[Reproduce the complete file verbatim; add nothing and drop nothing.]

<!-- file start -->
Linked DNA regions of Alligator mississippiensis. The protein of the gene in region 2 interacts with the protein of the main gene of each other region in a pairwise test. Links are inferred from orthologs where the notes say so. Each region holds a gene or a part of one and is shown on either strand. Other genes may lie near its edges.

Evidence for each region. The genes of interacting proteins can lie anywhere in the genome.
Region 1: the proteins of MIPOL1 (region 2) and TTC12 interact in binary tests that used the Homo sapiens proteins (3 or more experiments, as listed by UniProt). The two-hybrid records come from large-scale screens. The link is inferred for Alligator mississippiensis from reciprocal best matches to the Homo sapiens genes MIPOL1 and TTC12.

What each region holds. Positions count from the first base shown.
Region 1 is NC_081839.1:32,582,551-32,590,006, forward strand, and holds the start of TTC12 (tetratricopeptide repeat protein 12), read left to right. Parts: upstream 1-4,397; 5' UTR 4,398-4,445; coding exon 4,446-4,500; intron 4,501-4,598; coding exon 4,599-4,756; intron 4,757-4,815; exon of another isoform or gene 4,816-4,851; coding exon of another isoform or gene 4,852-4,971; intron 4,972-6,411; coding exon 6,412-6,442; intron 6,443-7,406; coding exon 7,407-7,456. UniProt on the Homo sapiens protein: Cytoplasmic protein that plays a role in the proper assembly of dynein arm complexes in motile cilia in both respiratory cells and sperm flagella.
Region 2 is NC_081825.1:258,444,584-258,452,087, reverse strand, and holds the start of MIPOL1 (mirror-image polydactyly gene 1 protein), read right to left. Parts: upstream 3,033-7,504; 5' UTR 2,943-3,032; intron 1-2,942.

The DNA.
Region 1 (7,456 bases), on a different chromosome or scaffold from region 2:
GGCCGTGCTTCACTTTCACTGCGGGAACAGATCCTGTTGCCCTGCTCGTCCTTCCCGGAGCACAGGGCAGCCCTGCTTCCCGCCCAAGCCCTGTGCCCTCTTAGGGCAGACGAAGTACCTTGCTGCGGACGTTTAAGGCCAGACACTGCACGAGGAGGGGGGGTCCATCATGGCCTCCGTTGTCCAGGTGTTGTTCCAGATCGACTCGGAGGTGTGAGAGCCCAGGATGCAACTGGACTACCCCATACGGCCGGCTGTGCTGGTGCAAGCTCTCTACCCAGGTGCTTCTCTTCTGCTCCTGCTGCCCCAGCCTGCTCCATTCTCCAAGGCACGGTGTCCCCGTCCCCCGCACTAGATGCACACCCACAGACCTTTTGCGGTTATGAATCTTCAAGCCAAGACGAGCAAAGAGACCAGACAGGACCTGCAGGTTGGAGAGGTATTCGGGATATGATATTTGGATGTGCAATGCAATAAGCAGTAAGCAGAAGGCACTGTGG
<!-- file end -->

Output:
Linked DNA regions of Alligator mississippiensis. The protein of the gene in region 2 interacts with the protein of the main gene of each other region in a pairwise test. Links are inferred from orthologs where the notes say so. Each region holds a gene or a part of one and is shown on either strand. Other genes may lie near its edges.

Evidence for each region. The genes of interacting proteins can lie anywhere in the genome.
Region 1: the proteins of MIPOL1 (region 2) and TTC12 interact in binary tests that used the Homo sapiens proteins (3 or more experiments, as listed by UniProt). The two-hybrid records come from large-scale screens. The link is inferred for Alligator mississippiensis from reciprocal best matches to the Homo sapiens genes MIPOL1 and TTC12.

What each region holds. Positions count from the first base shown.
Region 1 is NC_081839.1:32,582,551-32,590,006, forward strand, and holds the start of TTC12 (tetratricopeptide repeat protein 12), read left to right. Parts: upstream 1-4,397; 5' UTR 4,398-4,445; coding exon 4,446-4,500; intron 4,501-4,598; coding exon 4,599-4,756; intron 4,757-4,815; exon of another isoform or gene 4,816-4,851; coding exon of another isoform or gene 4,852-4,971; intron 4,972-6,411; coding exon 6,412-6,442; intron 6,443-7,406; coding exon 7,407-7,456. UniProt on the Homo sapiens protein: Cytoplasmic protein that plays a role in the proper assembly of dynein arm complexes in motile cilia in both respiratory cells and sperm flagella.
Region 2 is NC_081825.1:258,444,584-258,452,087, reverse strand, and holds the start of MIPOL1 (mirror-image polydactyly gene 1 protein), read right to left. Parts: upstream 3,033-7,504; 5' UTR 2,943-3,032; intron 1-2,942.

The DNA.
Region 1 (7,456 bases), on a different chromosome or scaffold from region 2:
GGCCGTGCTTCACTTTCACTGCGGGAACAGATCCTGTTGCCCTGCTCGTCCTTCCCGGAGCACAGGGCAGCCCTGCTTCCCGCCCAAGCCCTGTGCCCTCTTAGGGCAGACGAAGTACCTTGCTGCGGACGTTTAAGGCCAGACACTGCACGAGGAGGGGGGGTCCATCATGGCCTCCGTTGTCCAGGTGTTGTTCCAGATCGACTCGGAGGTGTGAGAGCCCAGGATGCAACTGGACTACCCCATACGGCCGGCTGTGCTGGTGCAAGCTCTCTACCCAGGTGCTTCTCTTCTGCTCCTGCTGCCCCAGCCTGCTCCATTCTCCAAGGCACGGTGTCCCCGTCCCCCGCACTAGATGCACACCCACAGACCTTTTGCGGTTATGAATCTTCAAGCCAAGACGAGCAAAGAGACCAGACAGGACCTGCAGGTTGGAGAGGTATTCGGGATATGATATTTGGATGTGCAATGCAATAAGCAGTAAGCAGAAGGCACTGTGG